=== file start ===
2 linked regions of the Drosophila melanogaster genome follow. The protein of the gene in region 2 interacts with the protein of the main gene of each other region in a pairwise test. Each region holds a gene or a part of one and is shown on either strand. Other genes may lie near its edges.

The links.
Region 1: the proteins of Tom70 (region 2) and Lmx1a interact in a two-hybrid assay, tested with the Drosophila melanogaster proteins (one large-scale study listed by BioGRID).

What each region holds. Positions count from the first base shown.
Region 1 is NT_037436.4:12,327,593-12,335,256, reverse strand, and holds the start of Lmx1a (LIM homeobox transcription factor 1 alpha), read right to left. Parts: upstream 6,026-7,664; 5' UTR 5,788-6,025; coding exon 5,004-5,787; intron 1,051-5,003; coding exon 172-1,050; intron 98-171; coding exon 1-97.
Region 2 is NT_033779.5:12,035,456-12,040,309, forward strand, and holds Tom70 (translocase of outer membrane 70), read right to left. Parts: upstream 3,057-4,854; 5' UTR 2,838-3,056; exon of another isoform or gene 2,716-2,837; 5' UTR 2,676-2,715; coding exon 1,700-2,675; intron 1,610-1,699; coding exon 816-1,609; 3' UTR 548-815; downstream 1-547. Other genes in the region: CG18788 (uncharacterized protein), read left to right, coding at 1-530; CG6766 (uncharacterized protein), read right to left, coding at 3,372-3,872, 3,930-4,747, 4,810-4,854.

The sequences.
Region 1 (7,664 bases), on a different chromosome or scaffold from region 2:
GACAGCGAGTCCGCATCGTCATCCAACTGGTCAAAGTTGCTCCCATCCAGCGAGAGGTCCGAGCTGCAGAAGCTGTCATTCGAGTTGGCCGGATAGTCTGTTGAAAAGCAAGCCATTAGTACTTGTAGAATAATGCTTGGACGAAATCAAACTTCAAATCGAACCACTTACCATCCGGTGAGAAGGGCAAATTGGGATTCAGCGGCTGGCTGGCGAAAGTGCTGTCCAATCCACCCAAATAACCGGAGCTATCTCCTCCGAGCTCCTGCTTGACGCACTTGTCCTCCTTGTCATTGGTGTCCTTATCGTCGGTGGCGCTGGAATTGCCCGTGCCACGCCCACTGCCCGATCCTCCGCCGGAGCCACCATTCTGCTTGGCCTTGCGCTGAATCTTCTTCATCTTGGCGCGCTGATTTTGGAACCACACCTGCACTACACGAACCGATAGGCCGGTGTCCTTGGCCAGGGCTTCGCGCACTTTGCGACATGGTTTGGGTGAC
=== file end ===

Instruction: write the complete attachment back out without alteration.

2 linked regions of the Drosophila melanogaster genome follow. The protein of the gene in region 2 interacts with the protein of the main gene of each other region in a pairwise test. Each region holds a gene or a part of one and is shown on either strand. Other genes may lie near its edges.

The links.
Region 1: the proteins of Tom70 (region 2) and Lmx1a interact in a two-hybrid assay, tested with the Drosophila melanogaster proteins (one large-scale study listed by BioGRID).

What each region holds. Positions count from the first base shown.
Region 1 is NT_037436.4:12,327,593-12,335,256, reverse strand, and holds the start of Lmx1a (LIM homeobox transcription factor 1 alpha), read right to left. Parts: upstream 6,026-7,664; 5' UTR 5,788-6,025; coding exon 5,004-5,787; intron 1,051-5,003; coding exon 172-1,050; intron 98-171; coding exon 1-97.
Region 2 is NT_033779.5:12,035,456-12,040,309, forward strand, and holds Tom70 (translocase of outer membrane 70), read right to left. Parts: upstream 3,057-4,854; 5' UTR 2,838-3,056; exon of another isoform or gene 2,716-2,837; 5' UTR 2,676-2,715; coding exon 1,700-2,675; intron 1,610-1,699; coding exon 816-1,609; 3' UTR 548-815; downstream 1-547. Other genes in the region: CG18788 (uncharacterized protein), read left to right, coding at 1-530; CG6766 (uncharacterized protein), read right to left, coding at 3,372-3,872, 3,930-4,747, 4,810-4,854.

The sequences.
Region 1 (7,664 bases), on a different chromosome or scaffold from region 2:
GACAGCGAGTCCGCATCGTCATCCAACTGGTCAAAGTTGCTCCCATCCAGCGAGAGGTCCGAGCTGCAGAAGCTGTCATTCGAGTTGGCCGGATAGTCTGTTGAAAAGCAAGCCATTAGTACTTGTAGAATAATGCTTGGACGAAATCAAACTTCAAATCGAACCACTTACCATCCGGTGAGAAGGGCAAATTGGGATTCAGCGGCTGGCTGGCGAAAGTGCTGTCCAATCCACCCAAATAACCGGAGCTATCTCCTCCGAGCTCCTGCTTGACGCACTTGTCCTCCTTGTCATTGGTGTCCTTATCGTCGGTGGCGCTGGAATTGCCCGTGCCACGCCCACTGCCCGATCCTCCGCCGGAGCCACCATTCTGCTTGGCCTTGCGCTGAATCTTCTTCATCTTGGCGCGCTGATTTTGGAACCACACCTGCACTACACGAACCGATAGGCCGGTGTCCTTGGCCAGGGCTTCGCGCACTTTGCGACATGGTTTGGGTGAC